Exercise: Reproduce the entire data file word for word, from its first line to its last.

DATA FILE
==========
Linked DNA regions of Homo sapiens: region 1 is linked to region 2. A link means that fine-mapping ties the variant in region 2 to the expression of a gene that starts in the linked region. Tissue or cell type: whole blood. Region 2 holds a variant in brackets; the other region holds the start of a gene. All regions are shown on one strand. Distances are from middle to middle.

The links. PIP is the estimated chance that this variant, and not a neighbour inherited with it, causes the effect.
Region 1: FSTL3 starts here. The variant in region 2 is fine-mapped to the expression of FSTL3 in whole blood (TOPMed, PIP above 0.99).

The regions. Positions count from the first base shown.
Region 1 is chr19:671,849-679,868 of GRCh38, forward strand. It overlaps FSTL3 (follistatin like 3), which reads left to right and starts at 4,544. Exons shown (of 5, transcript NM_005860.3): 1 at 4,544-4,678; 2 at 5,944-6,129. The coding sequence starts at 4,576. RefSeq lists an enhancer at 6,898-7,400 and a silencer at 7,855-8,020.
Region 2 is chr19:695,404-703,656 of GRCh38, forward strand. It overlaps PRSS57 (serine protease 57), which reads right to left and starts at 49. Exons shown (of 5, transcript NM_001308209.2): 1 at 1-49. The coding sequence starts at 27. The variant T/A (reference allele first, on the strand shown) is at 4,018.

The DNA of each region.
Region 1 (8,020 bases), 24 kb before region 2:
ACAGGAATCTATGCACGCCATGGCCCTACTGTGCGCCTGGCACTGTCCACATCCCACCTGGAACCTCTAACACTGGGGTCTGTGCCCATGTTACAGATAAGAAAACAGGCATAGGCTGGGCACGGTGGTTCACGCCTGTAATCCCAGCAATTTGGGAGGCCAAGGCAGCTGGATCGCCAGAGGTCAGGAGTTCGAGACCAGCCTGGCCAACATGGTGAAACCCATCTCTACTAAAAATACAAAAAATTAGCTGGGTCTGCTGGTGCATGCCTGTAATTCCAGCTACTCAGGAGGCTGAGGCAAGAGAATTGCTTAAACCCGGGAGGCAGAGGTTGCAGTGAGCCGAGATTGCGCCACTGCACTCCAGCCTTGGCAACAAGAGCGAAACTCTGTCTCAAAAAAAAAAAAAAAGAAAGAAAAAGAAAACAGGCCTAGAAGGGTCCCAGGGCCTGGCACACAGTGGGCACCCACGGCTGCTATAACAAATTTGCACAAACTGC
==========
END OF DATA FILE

Linked DNA regions of Homo sapiens: region 1 is linked to region 2. A link means that fine-mapping ties the variant in region 2 to the expression of a gene that starts in the linked region. Tissue or cell type: whole blood. Region 2 holds a variant in brackets; the other region holds the start of a gene. All regions are shown on one strand. Distances are from middle to middle.

The links. PIP is the estimated chance that this variant, and not a neighbour inherited with it, causes the effect.
Region 1: FSTL3 starts here. The variant in region 2 is fine-mapped to the expression of FSTL3 in whole blood (TOPMed, PIP above 0.99).

The regions. Positions count from the first base shown.
Region 1 is chr19:671,849-679,868 of GRCh38, forward strand. It overlaps FSTL3 (follistatin like 3), which reads left to right and starts at 4,544. Exons shown (of 5, transcript NM_005860.3): 1 at 4,544-4,678; 2 at 5,944-6,129. The coding sequence starts at 4,576. RefSeq lists an enhancer at 6,898-7,400 and a silencer at 7,855-8,020.
Region 2 is chr19:695,404-703,656 of GRCh38, forward strand. It overlaps PRSS57 (serine protease 57), which reads right to left and starts at 49. Exons shown (of 5, transcript NM_001308209.2): 1 at 1-49. The coding sequence starts at 27. The variant T/A (reference allele first, on the strand shown) is at 4,018.

The DNA of each region.
Region 1 (8,020 bases), 24 kb before region 2:
ACAGGAATCTATGCACGCCATGGCCCTACTGTGCGCCTGGCACTGTCCACATCCCACCTGGAACCTCTAACACTGGGGTCTGTGCCCATGTTACAGATAAGAAAACAGGCATAGGCTGGGCACGGTGGTTCACGCCTGTAATCCCAGCAATTTGGGAGGCCAAGGCAGCTGGATCGCCAGAGGTCAGGAGTTCGAGACCAGCCTGGCCAACATGGTGAAACCCATCTCTACTAAAAATACAAAAAATTAGCTGGGTCTGCTGGTGCATGCCTGTAATTCCAGCTACTCAGGAGGCTGAGGCAAGAGAATTGCTTAAACCCGGGAGGCAGAGGTTGCAGTGAGCCGAGATTGCGCCACTGCACTCCAGCCTTGGCAACAAGAGCGAAACTCTGTCTCAAAAAAAAAAAAAAAGAAAGAAAAAGAAAACAGGCCTAGAAGGGTCCCAGGGCCTGGCACACAGTGGGCACCCACGGCTGCTATAACAAATTTGCACAAACTGC